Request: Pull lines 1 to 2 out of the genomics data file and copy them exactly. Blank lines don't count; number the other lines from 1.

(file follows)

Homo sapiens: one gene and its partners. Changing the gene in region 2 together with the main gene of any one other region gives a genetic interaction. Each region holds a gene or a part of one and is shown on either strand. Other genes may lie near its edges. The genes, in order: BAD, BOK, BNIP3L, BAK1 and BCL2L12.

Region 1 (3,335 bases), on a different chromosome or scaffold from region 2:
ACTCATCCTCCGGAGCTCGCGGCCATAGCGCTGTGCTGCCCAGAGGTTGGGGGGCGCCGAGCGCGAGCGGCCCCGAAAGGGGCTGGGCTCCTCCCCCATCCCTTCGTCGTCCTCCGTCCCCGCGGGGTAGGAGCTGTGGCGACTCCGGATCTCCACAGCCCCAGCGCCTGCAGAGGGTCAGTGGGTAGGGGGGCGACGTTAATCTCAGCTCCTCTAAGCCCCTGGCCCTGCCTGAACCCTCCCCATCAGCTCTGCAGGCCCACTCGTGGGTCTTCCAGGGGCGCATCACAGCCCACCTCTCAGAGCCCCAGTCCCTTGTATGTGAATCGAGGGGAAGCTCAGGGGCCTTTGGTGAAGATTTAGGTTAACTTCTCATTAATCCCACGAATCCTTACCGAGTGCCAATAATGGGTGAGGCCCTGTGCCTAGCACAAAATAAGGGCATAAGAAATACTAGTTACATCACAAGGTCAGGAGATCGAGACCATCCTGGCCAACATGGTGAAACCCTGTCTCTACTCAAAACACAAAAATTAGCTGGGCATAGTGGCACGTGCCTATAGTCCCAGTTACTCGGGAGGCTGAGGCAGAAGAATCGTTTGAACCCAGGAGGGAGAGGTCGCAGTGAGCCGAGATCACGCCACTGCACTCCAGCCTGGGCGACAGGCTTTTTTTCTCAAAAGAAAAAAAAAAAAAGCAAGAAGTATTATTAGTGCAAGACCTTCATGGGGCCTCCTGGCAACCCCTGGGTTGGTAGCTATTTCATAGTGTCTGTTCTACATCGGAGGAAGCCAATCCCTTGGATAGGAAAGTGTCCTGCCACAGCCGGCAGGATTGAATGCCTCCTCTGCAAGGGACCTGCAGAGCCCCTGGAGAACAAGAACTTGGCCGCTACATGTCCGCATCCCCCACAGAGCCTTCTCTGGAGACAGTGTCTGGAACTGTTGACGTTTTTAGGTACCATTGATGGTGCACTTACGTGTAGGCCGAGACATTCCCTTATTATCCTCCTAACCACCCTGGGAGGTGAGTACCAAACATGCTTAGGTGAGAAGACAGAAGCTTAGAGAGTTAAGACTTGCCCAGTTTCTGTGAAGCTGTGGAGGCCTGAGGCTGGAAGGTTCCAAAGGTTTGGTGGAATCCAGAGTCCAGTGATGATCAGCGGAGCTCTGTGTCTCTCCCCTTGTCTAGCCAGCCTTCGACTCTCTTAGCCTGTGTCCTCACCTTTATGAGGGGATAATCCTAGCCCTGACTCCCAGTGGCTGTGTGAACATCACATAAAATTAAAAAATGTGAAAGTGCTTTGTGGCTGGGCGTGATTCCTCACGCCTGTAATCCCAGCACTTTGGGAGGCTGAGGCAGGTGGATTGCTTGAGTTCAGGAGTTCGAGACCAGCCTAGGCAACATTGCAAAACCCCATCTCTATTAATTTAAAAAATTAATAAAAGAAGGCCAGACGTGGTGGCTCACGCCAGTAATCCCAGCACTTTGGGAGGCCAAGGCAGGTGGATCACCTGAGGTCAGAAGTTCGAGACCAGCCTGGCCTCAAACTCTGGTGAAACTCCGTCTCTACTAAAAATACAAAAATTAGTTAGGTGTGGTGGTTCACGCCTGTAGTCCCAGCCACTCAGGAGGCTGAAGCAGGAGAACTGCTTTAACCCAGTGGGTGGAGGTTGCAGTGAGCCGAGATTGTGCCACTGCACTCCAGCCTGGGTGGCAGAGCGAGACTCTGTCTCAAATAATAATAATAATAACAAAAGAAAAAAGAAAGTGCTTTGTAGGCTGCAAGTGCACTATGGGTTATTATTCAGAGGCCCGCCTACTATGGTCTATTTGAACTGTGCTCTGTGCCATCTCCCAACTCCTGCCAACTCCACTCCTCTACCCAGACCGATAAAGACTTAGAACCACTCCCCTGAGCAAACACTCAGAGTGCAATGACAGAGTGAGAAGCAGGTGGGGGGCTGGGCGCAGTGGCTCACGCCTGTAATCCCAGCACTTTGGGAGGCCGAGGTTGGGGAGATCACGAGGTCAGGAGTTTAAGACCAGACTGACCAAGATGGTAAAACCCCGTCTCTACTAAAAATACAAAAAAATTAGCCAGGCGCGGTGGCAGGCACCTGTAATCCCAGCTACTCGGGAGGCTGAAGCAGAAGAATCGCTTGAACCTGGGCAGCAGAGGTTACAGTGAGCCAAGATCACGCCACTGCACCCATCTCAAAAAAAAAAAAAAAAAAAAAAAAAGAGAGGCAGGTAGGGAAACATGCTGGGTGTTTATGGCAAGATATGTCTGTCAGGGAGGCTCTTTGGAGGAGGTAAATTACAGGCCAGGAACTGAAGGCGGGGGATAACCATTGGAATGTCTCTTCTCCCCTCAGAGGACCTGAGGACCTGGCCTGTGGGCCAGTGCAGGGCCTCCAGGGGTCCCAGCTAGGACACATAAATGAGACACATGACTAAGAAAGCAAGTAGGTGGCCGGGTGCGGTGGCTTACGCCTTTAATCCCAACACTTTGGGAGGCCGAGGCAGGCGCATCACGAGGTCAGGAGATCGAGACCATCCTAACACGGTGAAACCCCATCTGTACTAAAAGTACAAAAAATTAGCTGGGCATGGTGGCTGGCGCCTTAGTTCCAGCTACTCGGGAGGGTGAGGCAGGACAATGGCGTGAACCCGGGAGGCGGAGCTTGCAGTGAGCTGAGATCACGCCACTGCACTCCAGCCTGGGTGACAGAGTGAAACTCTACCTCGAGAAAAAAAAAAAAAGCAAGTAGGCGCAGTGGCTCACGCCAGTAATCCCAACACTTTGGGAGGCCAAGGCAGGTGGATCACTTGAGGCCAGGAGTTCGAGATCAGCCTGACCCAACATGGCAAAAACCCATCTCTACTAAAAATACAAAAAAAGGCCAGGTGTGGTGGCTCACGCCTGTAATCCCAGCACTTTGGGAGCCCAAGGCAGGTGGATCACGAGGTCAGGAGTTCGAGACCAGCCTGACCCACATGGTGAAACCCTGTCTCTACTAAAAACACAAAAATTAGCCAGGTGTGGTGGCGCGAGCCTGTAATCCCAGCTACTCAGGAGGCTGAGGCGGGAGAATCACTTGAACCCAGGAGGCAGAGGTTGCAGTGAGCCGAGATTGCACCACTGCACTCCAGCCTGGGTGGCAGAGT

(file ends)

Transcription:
Homo sapiens: one gene and its partners. Changing the gene in region 2 together with the main gene of any one other region gives a genetic interaction. Each region holds a gene or a part of one and is shown on either strand. Other genes may lie near its edges. The genes, in order: BAD, BOK, BNIP3L, BAK1 and BCL2L12.

Region 1 (3,335 bases), on a different chromosome or scaffold from region 2: